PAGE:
Rocky Mountain spotted fever is a disease carried by ticks that can affect dogs and humans. Despite its name, you don’t have to live in the Rockies to risk exposure – the ticks that carry it are found along the East Coast and in the Midwest and Plains regions.
How is the disease spread?
The fever is carried in an intracellular parasite, Rickettsia rickettsii, that lives in the American dog tick (commonly found in the East Coast) and the Rocky Mountain spotted fever tick (from which it gets its name).
Dogs or humans can get the fever when an infected tick attaches to a host for 5-20 hours. Only infected ticks carry the disease, and not all ticks carry Rocky Mountain Spotted fever. The disease can also be carried by rodents, foxes and raccoons who have been bitten by an infected tick.
Because ticks are most active and feeding in the warm months of April to September, this is the most common time that the disease is transmitted.
How do I know if my dog has Rocky Mountain spotted fever?
First, your dog may have the disease and not show symptoms. This is called the “subclinical” version of the fever. Specialized laboratory tests would show the infection, but you likely would not have noticed it.
The “acute” version of the fever, however, causes symptoms that unfortunately also seem to point to other conditions. Infected dogs may show depression, muscle pain, fever, reduced appetite, or edema (accumulated fluid) in the face or legs. Some dogs may vomit or have diarrhea; others may seem dizzy or disoriented. Many dogs will develop red spots (from hemorrhages) in their eyes and possibly blood in the stool. Renal (kidney) failure and seizures may occur in severe cases.
Symptoms begin to show 2-14 days after the tick bite, so it can be hard to link your sick dog to the cause. So if the weather is warm and your dog shows signs of illness, visit your vet right away.
How will my vet check for Rocky Mountain spotted fever?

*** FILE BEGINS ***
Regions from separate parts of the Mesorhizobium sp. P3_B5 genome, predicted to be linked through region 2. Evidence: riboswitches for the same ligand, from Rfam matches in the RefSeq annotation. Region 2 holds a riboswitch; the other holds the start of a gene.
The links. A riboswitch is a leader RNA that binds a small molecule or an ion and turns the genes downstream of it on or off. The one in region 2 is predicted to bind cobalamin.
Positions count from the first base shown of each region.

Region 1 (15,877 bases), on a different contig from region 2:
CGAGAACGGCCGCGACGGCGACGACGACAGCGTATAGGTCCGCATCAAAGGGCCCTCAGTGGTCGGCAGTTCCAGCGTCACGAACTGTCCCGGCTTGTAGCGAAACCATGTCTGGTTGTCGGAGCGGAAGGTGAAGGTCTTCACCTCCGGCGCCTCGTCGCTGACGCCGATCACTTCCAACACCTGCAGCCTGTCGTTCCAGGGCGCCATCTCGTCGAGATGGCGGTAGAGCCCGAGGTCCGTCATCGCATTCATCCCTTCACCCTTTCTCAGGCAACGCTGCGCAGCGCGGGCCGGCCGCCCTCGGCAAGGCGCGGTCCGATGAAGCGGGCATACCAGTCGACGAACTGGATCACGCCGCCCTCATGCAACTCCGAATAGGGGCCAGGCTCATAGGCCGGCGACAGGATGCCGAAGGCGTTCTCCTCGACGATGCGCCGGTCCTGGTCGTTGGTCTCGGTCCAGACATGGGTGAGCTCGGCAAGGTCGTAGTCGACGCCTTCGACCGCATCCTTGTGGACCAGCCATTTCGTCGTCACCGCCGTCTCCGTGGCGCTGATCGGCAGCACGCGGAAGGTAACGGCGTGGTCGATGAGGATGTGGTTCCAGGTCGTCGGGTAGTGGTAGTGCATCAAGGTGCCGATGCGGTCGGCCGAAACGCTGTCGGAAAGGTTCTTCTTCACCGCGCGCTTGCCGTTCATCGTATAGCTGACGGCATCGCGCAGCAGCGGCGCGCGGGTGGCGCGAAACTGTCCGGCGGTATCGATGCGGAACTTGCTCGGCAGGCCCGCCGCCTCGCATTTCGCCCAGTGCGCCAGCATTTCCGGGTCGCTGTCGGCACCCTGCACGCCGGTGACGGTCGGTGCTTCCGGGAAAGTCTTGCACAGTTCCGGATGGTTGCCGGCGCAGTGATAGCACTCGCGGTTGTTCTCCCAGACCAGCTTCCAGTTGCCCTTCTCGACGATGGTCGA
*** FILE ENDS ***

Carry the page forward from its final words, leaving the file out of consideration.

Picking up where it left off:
We will look for a combination of clinical signs, ask about a history of possible tick exposure, and then perform basic blood work. If we suspect Rocky Mountain spotted fever, we will perform further tests to see if your dog is producing antibodies to R. rickettsii.
Is Rocky Mountain spotted fever treatable in dogs?
Yes, with a proper diagnosis, dogs can be treated for this disease. We will prescribe an antibiotic to take for 10-14 days. Some dogs may begin to recover immediately, and most dogs will fully recover upon completing the antibiotics.
Dogs with more severe cases or those who were not promptly diagnosed may need care for severe shock or nervous system problems. Some dog breeds, including German Shepherds and English Springer Spaniels, are more likely to have severe forms of the disease.
The good news is that dogs who recover from Rocky Mountain spotted fever seem immune to getting the disease again.
If my dog has Rocky Mountain spotted fever, will I get it?
Humans can get Rocky Mountain spotted fever—but only by being bit by an infected tick. So the only way your dog could give it to you is if your dog carries infected ticks that then bite you.
Symptoms in humans include: fever, headache, chills, rash and muscle aches. Some people also experience nausea and stomach pain. See your doctor right away if you suspect you may have been bitten by an infected tick.
How can I prevent my dog from getting Rocky Mountain spotted fever?
The best way to prevent this tick-spread disease is to control for ticks. At Animal Clinic of Woodruff, we recommend regular doses of tick prevention medication, like Bravecto or Nexgard. Since mice and rats can also carry the disease, be sure to control for rodents in areas where your dog sleeps and plays.
If your dog has been outdoors in areas that have lots of ticks, do a complete body check before allowing him back in the house. Be sure to follow tips on how to safely remove ticks from dogs.
And if you suspect your dog may have been bitten, schedule an appointment with Animal Clinic of Woodruff right away.